Saturday, August 31, 2013

The Will Not To Believe

I first came across Wilbur M. Smith in the Forward he provided for Alva McClain's The Greatness of the Kingdom and the Preface to George N. H. Peters' The Theocratic Kingdom. His comments were thoughtful and so I looked him up. It turns out that he wrote a book (published in 1945) called Therefore Stand - A Plea for a Vigorous Apologetic in the Present Crisis of Evangelical Christianity.

This book may be out of print although second-hand copies are still available. Smith's message to Christians is a valuable one and it is sorely needed, now more than ever. You can read a review HERE.

I found this excerpt from the book very true, even from my own limited experience:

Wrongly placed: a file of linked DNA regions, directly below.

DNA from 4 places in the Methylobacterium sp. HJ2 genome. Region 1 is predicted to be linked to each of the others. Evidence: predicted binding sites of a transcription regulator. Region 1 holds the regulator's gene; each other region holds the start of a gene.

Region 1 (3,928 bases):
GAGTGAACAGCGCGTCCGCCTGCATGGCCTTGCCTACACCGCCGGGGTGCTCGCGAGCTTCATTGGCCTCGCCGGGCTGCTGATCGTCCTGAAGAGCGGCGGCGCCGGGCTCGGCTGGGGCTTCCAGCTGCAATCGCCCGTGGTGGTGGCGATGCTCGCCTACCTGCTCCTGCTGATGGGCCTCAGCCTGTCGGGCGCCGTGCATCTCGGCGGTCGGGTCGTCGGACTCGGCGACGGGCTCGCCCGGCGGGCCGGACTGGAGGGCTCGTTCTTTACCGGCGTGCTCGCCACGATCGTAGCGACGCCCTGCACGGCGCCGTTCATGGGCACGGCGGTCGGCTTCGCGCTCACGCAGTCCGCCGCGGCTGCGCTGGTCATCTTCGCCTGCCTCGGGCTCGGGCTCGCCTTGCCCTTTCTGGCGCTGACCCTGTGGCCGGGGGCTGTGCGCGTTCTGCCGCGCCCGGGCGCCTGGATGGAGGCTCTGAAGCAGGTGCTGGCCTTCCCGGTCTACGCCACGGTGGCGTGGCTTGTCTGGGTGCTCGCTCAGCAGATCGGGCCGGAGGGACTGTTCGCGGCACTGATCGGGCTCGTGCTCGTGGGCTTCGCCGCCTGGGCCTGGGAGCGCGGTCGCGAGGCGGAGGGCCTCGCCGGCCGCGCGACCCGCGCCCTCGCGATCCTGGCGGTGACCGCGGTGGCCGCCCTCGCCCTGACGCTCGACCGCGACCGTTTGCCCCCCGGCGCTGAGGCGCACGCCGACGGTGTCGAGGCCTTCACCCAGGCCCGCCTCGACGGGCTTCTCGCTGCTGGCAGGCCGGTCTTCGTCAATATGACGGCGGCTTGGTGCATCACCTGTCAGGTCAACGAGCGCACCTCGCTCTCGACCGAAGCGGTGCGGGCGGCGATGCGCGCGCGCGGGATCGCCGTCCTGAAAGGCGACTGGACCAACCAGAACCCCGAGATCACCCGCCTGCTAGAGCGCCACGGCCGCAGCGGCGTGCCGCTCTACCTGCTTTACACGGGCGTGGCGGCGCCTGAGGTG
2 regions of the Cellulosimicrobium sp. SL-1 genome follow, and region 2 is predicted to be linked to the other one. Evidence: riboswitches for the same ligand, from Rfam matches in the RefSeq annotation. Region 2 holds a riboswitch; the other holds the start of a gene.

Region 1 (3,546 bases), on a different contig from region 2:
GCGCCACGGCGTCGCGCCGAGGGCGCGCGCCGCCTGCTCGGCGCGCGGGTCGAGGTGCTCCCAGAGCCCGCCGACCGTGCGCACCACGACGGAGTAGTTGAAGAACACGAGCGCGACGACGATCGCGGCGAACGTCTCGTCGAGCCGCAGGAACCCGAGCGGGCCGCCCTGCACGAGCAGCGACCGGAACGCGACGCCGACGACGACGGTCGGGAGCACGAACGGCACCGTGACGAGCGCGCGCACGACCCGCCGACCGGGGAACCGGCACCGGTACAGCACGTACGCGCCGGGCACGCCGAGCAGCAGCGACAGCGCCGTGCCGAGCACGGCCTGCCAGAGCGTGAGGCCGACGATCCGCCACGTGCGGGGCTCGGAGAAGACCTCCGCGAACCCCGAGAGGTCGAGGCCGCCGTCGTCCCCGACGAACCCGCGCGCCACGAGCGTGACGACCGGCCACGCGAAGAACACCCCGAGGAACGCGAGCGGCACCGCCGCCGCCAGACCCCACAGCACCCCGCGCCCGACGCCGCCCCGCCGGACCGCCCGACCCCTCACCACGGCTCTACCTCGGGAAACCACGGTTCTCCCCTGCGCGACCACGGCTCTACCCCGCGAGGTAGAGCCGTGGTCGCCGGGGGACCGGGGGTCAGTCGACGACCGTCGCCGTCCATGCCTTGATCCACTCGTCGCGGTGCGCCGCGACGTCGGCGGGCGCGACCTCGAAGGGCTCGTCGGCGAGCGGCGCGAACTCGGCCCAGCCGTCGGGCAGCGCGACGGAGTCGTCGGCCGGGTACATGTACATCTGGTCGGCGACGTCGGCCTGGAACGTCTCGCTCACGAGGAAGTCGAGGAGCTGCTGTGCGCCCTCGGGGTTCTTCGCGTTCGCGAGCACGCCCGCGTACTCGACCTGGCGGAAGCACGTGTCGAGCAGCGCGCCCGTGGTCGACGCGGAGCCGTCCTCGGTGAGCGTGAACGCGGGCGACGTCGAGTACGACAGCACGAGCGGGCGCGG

One of the reasons why men do not believe in Christ, and in the Word of God, is that they are determined not to believe. This is the deliberate, determined attitude of their mind. No matter what arguments are presented to them, no matter how accurate they find the work of God to be, how incontrovertible the evidence for the resurrection of Jesus Christ is shown to be, they cannot intend to believe. Someone will say, "No one can possibly be as stubborn as that." Yes, it is not only possible, it is continually manifested. Thus for example, the outstanding church historian of the nineteenth century, speaking of the Lord's miracle of the quieting of the waves in a storm on the Sea of Galilee, frankly said regarding a storm being quieted by a word, "We do not believe and we shall never again believe." Harnack does not mean that the evidence is not sufficient for belief, he means that whatever the evidence is, he is not going to believe. Goethe took exactly the same attitude concerning the resurrection, "A voice from heaven would not convince me...that a woman gives birth without knowing man, and that a dead man rises from the grave. I rather regard this as blasphemy against the great God and His revelation in nature." I have a letter from a Professor in a theological seminary in this country regarding the resurrection of Christ (the writer's name cannot be divulged because of a promise made in regard to this correspondence), who frankly told me that he would not judge the miracle of the resurrection by historical evidence, for, from a scientific and psychological point of view, he was prejudiced against it, and no evidence would ever change his mind. William James of Harvard wrote a remarkable book once which he aptly called The Will to Believe: a new book could be written today, even from the same University, with an equally true title, The Will Not to Believe. ~ Therefore Stand (pp 174-175) (bold emphasis my own)

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